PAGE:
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It’s time to re-think how we “do” a Bar Mitzva

Pressuring bar mitzvah boys to read a full Torah portion may come at the expense of teaching them its meaning

I have been teaching Bar Mitzva lessons for over forty years. As with all other areas of instruction, I love teaching; I love education. Lately, I have been thinking a lot about what is the “common” way in many Orthodox circles as to how a Bar Mitzva is celebrated. I am not referring to the celebratory parties. I am talking about the “ritual” aspect of the celebration.

If you go back about sixty years ago, in general, a boy who turned 13 would “celebrate” in one of a couple of ways. Either, he would be called up to the Torah or he might have learned how to read a very short portion of the Parashat Shavua and the Haftara that comes after the Torah reading. That was it…that was how the “boy” became a “man.”

At some point (exactly when I can not say) it became more common that a boy would read not only a small ending portion of the weekly Torah reading but rather, he would learn to read the ENTIRE Parasha of the week.

I think we need to do a little thinking in the public sphere about this development. Yes, on the one hand it is important that every young man learn the skill of Torah reading and the reading of the Haftara, so that if he ever decides he wishes to do it on a part time or full time basis, he will have been given the skill. Or, when the gabbai of a synagogue walks over to ask if he would be willing that week to read the Haftara, he will not be the proverbial deer-in-the-headlights, and will be able to answer in the affirmative.

However, is it really necessary to place the pressure on kids to read an entire Torah portion at this point in their lives? I have instructed every Bar Mitzva boy that I have taught that he will read as much as he is able to do well…I personally never placed pressure on the kids. USUALLY the family agrees with me. There are times though, when a family “insists” that their son not be the one who reads “only” a part of his Torah portion. This places undue stress and pressure on a twelve/thirteen year old boy.

Then, there are the (literally) hundreds of hours of lessons and time spent practicing the material. Since in MOST cases, the young boy, when he becomes a young man, will NOT end up being a weekly Torah reader, he just spent ALL that time; the family just spent all that money; and the boy just suffered through all that pressure, for….for…for what exactly? Because David who lives down the street and is in Adi’s class and since HE read the entire Parasha, then Adi must also?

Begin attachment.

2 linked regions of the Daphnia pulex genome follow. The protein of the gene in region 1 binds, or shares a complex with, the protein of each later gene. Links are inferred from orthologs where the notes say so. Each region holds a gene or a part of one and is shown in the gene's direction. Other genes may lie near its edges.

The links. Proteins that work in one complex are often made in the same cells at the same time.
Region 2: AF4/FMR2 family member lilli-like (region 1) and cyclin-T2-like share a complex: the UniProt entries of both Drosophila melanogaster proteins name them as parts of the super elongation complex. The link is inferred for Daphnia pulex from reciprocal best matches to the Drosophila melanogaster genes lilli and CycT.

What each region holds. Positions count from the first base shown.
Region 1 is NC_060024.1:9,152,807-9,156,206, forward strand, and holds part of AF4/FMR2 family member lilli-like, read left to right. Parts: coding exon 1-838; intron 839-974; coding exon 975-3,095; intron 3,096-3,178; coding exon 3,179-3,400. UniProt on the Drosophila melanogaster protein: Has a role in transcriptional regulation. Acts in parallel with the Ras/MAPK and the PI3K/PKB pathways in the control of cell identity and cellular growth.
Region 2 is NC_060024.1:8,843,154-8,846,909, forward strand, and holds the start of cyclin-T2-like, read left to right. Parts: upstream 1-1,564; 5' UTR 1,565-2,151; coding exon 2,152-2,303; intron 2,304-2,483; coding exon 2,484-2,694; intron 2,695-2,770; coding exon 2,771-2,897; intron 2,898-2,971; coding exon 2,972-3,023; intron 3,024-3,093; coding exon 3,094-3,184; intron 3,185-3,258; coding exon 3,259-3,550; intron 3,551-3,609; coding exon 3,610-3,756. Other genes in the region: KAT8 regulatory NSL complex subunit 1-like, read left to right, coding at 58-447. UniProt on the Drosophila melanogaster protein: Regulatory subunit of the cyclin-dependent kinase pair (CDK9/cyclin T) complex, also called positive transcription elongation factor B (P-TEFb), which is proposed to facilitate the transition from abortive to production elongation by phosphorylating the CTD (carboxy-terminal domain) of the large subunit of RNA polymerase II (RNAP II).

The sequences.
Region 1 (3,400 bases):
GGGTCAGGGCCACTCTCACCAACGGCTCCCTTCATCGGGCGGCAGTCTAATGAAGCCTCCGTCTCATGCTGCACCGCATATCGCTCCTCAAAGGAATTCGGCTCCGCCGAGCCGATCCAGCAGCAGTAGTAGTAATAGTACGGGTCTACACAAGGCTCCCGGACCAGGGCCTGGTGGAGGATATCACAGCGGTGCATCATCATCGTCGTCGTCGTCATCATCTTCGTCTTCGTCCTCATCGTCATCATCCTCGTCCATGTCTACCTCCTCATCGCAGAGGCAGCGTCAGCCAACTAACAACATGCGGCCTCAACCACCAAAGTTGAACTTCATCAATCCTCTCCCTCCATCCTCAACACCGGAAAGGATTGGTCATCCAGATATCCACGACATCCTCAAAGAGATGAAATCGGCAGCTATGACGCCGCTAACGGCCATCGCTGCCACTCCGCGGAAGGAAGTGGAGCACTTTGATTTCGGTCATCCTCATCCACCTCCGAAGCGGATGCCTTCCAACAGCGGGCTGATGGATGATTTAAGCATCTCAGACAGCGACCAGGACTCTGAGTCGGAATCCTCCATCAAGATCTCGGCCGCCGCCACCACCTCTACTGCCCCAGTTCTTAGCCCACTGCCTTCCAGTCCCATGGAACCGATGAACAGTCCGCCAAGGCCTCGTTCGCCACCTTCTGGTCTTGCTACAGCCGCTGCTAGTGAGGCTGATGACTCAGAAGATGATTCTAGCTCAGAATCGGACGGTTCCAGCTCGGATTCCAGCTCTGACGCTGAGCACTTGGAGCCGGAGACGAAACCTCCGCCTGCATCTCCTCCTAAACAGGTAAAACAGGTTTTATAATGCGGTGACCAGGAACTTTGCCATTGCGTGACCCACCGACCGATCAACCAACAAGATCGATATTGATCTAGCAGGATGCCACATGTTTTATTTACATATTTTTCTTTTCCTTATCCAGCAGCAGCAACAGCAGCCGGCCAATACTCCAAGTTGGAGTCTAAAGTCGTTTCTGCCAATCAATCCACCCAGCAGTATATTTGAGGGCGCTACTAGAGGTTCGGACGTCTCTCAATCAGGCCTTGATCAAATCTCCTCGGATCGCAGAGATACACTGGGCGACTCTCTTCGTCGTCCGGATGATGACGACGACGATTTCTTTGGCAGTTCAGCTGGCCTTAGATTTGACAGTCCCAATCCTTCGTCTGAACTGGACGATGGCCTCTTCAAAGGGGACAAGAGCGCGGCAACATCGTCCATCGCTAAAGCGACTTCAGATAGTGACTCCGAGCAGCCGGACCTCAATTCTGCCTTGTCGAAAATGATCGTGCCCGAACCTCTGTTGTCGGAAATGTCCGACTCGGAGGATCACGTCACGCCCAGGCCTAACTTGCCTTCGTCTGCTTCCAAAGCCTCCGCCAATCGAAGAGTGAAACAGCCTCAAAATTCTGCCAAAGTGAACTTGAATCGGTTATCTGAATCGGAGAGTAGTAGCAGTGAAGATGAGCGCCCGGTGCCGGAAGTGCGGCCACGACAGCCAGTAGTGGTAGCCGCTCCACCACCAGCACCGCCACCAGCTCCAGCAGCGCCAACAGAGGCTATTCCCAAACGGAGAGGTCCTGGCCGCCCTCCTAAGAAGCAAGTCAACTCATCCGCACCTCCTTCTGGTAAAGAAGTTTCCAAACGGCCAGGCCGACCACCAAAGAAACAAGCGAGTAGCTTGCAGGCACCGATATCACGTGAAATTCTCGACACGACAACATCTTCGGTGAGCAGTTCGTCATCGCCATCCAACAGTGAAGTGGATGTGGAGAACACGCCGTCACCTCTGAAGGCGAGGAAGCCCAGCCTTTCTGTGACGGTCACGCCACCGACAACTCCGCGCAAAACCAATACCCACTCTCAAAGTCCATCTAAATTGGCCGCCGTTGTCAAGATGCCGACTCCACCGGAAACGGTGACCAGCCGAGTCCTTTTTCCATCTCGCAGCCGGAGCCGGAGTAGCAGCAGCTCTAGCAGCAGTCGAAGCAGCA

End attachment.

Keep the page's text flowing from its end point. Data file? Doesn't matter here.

Perhaps the time has come to say enough is enough and roll back to how things were not that long ago. Yes, indeed teach the skill and have the child read the final part of the Torah portion and the Haftara. But, unless the child expresses his own personal desire to read the entire portion, let’s develop a new model.

This new model can still make use of his Bar Mitzva portion, but in a different way. There are a number of “classic” commentators on each weekly Parasha. Anyone from Rashi and Ramban to Seforno and Ibn Ezra (by the way it is IBN and NOT EVEN Ezra!). I would like to suggest that during the run up to a boy’s Bar Mitzva that he learn with a teacher ALL of the commentaries on his Parasha and understand at least that Parasha in great depth. In addition, a skilled teacher can not only explain and teach the young man all of the commentaries but also the differences in style between the commentators…AND WHO THEY WERE!

That approach will provide a student with a skill set that will indeed impact the rest of his life in the way he will approach learning Torah and the weekly Torah portion.

So, let’s reduce the stress, use the time more wisely and give the young boy a more relevant set of skills.

About the Author
After living in Chicago for 50 years, the last 10 of which Zev Shandalov served as a shul Rav and teacher in local Orthodox schools, his family made Aliya to Maale Adumim in July 2009. Shandalov currently works as a teacher, mostly interacting with individual students.
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